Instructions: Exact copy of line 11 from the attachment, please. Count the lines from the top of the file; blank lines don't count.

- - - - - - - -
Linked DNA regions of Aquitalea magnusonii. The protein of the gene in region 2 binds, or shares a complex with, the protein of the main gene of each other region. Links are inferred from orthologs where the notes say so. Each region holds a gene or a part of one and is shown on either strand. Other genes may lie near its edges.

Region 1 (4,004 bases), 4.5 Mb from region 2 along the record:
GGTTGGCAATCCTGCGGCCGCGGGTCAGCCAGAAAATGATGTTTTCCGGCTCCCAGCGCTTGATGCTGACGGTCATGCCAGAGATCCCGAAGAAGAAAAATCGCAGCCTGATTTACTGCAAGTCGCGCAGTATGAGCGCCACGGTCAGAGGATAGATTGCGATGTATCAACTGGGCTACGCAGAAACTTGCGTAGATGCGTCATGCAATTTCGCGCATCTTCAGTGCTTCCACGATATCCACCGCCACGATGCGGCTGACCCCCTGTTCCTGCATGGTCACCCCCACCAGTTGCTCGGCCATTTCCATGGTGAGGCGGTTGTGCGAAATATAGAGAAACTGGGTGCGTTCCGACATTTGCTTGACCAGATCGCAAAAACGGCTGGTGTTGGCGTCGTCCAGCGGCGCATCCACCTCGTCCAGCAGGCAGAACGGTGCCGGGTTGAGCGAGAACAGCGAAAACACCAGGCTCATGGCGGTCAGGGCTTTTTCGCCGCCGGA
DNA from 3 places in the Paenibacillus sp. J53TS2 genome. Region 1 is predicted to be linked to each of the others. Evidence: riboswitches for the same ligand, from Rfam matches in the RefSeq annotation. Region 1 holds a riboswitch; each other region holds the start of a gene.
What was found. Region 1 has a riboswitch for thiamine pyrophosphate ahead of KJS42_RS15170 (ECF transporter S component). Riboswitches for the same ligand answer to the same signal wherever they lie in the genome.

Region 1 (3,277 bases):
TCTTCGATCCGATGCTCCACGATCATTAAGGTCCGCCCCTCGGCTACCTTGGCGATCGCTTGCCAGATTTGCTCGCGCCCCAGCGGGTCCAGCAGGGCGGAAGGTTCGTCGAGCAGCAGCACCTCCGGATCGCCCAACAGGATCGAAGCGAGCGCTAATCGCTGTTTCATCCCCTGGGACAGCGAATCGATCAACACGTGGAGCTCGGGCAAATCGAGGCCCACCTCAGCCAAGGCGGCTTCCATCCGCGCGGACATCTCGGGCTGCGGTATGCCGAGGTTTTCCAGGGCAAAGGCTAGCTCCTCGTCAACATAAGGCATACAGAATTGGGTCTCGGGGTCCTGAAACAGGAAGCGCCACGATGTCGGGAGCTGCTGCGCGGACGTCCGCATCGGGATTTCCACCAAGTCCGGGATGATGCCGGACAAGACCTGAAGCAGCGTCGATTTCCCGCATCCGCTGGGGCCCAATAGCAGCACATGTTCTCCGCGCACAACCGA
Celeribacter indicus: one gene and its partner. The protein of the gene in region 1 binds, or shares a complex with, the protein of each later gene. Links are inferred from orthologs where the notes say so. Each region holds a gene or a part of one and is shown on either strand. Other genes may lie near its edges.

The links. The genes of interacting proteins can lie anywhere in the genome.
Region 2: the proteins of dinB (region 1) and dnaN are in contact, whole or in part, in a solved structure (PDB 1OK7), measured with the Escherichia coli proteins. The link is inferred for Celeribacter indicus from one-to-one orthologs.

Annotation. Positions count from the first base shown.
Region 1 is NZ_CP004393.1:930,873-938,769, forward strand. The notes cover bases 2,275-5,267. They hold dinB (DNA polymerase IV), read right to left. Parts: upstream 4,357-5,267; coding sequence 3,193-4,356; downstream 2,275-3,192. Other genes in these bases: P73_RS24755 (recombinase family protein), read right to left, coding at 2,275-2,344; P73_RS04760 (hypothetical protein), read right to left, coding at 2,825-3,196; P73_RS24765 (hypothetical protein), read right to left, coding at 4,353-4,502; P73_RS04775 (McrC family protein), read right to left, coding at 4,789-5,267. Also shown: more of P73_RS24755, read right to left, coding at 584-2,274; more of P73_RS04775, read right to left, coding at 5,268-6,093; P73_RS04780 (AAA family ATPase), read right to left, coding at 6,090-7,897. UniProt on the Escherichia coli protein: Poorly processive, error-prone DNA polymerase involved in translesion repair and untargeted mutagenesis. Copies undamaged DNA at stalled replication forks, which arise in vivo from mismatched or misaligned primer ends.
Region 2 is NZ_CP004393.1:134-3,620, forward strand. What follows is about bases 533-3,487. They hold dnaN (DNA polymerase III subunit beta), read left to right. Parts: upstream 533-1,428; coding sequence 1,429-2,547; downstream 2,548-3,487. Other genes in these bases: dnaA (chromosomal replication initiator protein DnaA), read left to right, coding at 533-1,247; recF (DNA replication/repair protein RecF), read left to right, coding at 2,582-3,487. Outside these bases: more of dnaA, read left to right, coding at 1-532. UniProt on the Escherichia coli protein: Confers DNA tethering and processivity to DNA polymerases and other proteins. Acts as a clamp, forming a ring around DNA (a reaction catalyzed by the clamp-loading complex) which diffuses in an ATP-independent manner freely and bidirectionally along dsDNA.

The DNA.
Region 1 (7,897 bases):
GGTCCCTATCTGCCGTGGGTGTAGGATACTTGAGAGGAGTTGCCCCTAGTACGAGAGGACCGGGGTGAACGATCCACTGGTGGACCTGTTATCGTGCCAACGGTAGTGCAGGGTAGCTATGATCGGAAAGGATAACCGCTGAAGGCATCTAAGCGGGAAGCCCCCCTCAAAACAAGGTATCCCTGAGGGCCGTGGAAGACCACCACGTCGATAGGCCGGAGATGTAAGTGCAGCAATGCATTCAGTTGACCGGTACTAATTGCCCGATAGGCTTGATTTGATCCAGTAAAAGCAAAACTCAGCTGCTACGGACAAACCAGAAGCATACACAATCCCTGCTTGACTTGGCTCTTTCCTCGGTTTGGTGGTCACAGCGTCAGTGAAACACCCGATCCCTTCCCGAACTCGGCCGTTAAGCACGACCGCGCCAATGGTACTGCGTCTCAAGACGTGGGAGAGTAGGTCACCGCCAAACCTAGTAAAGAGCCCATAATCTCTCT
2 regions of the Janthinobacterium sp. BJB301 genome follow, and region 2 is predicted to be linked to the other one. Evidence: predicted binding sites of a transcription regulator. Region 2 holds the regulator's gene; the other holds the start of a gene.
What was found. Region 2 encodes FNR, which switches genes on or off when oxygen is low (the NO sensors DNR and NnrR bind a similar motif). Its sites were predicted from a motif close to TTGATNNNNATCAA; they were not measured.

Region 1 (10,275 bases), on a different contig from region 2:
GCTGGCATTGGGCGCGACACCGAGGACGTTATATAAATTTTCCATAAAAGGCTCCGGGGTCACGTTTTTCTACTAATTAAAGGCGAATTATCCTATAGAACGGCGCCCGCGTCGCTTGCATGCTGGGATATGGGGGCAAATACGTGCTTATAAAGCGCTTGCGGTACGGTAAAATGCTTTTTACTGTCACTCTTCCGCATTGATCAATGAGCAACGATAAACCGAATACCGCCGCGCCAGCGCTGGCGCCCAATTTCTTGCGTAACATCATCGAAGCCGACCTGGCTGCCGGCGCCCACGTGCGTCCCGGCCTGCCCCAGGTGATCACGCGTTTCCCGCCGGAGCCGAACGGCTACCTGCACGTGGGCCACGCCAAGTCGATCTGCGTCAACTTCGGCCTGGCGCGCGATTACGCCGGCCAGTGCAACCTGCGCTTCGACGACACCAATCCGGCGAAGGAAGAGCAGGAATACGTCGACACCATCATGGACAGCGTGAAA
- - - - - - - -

Annotation. Positions count from the first base shown.